500 Years

500 years ago today, a German monk proclaimed the Church was not acting as it should and with pen, paper, a nail and a hammer - set off a ripple which would soon turn the tides of how people interact with their faith in Christ. Luther's famous 95 Theses outlined his disgust with the Church to sell "indulgences", which were offered as ways to get family members and loved ones out of purgatory (of which he pointed out, is not even mentioned in scripture). His action, in some ways, seems to parallel Jesus' zealous cleansing of the temple. Like Jesus, Luther didn't condemn the Church itself, but rather the actions of those who were defiling it with greed.

While Luther's Theses set in motion a transformation of the Church and a personalized faith by sola fide and sola scriptura (salvation by faith alone and scripture as infallible), a fracturing of the Church did happen, which still is evident and ongoing today. Light Up the City desires to take the focus off of our differences and view them as opportunities to represent Christ to one another. Differences are relevant, but with a Kingdom mindset (one that focuses on Jesus as King and loving God and neighbor) we can set them aside to better serve and love our cities as one Church. Unity is complex and challenging; however, we are called to remember and live out Jesus' prayer, found in John 17, among eleven friends, “I do not ask for these only, but also for those who will believe in me through their word, that they may all be one, just as you, Father, are in me, and I in you, that they also may be in us, so that the world may believe that you have sent me"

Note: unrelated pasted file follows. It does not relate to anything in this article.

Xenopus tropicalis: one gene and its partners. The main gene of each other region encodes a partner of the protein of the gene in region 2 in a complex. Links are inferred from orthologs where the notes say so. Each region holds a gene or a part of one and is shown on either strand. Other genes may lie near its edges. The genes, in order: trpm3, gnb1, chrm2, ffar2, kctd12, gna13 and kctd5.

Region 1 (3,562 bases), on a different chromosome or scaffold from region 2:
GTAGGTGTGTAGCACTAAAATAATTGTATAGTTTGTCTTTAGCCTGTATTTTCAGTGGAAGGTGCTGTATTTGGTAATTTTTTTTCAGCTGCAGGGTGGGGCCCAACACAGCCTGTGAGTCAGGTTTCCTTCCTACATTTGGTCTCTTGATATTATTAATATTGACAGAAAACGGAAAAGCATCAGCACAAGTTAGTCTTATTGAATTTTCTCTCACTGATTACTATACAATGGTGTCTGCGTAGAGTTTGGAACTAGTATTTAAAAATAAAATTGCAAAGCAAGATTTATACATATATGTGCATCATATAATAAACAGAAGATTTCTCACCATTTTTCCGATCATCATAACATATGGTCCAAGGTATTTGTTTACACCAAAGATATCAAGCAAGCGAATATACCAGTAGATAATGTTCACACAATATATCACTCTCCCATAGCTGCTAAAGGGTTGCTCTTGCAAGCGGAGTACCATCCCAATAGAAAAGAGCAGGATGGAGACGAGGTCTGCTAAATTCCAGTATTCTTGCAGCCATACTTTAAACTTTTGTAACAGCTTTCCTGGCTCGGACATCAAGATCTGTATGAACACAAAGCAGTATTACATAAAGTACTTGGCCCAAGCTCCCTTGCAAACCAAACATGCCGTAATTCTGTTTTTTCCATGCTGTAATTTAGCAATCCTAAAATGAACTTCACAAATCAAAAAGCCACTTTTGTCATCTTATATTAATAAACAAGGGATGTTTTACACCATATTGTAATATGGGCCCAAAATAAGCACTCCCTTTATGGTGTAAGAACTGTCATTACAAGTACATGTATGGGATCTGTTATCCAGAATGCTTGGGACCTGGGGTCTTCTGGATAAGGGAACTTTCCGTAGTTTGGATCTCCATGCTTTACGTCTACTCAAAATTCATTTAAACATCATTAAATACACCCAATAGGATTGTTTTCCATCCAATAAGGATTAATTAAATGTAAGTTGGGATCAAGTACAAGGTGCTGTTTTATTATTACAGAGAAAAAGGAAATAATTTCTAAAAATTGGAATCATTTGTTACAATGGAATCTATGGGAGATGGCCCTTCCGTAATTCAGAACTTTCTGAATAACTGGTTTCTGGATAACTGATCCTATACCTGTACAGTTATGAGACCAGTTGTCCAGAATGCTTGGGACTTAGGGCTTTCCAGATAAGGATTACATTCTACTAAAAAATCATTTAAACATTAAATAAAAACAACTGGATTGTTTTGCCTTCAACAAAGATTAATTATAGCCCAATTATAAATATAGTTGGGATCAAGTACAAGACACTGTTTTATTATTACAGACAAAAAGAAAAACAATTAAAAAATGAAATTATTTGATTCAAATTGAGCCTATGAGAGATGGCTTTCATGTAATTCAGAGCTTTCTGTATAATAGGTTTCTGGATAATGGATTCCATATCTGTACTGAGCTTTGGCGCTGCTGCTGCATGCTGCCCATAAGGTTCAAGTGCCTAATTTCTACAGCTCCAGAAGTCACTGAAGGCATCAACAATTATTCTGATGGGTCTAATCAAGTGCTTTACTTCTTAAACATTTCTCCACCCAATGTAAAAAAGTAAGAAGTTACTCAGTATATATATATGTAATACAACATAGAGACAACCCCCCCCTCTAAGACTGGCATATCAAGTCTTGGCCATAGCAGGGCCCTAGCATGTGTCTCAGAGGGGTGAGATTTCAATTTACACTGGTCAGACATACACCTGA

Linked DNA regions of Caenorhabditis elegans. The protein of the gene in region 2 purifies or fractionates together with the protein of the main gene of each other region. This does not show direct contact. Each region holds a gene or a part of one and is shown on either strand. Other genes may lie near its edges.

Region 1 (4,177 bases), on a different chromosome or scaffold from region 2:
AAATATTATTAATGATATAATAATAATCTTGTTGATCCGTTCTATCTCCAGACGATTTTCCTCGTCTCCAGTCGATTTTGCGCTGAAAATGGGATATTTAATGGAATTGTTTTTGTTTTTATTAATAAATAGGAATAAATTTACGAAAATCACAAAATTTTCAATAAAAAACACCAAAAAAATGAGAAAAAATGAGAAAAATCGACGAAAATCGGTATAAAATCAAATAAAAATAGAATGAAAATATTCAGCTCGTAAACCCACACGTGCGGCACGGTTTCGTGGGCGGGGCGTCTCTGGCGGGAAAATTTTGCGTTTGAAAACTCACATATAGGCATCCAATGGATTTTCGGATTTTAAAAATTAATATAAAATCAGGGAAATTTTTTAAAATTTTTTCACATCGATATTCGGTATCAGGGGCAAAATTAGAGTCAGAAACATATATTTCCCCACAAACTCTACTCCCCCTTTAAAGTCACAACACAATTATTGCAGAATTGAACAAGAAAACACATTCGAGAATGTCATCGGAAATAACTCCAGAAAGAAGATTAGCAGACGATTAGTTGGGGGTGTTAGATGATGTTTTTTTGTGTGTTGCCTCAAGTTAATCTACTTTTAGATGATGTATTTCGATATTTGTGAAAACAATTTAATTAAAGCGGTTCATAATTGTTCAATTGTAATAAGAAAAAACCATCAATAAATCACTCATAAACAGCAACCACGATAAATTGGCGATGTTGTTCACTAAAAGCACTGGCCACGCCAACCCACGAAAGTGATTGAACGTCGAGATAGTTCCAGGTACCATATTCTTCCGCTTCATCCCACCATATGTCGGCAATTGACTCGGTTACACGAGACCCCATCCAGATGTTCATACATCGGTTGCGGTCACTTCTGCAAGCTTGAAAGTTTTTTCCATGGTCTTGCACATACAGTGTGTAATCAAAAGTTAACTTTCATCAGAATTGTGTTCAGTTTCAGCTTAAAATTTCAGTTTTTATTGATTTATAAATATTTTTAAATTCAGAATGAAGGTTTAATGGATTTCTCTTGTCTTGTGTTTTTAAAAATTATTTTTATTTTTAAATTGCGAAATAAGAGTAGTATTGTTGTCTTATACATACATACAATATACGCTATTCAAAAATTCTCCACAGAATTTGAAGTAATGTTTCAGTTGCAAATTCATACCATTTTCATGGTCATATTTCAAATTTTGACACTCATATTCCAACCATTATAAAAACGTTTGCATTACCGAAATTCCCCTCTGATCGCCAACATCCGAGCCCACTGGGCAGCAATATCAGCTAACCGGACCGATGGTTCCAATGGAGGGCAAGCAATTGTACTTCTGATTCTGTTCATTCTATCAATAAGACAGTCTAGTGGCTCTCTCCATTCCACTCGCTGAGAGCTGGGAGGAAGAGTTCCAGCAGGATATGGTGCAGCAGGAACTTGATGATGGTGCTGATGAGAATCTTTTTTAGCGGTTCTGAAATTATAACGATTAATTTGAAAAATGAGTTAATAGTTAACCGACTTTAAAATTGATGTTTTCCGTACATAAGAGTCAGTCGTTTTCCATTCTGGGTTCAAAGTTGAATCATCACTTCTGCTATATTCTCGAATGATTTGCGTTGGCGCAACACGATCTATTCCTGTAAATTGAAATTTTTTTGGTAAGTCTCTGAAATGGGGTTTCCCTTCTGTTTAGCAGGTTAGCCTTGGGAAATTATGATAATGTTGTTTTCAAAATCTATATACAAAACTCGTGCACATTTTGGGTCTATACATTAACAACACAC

So, today we mark 500 years of reformation from the Catholic Church. We recognize the significance of this movement, yet we long to see the denominational barriers, which were an unintended byproduct, unite in relationship as sisters and brothers in Christ.

We hope that in this 501st year, a new chapter will begin to unify and strengthen the bonds of the Body- to live out Jesus' prayer, that we may all be one, so the world might see and believe.

Nathan Ryan

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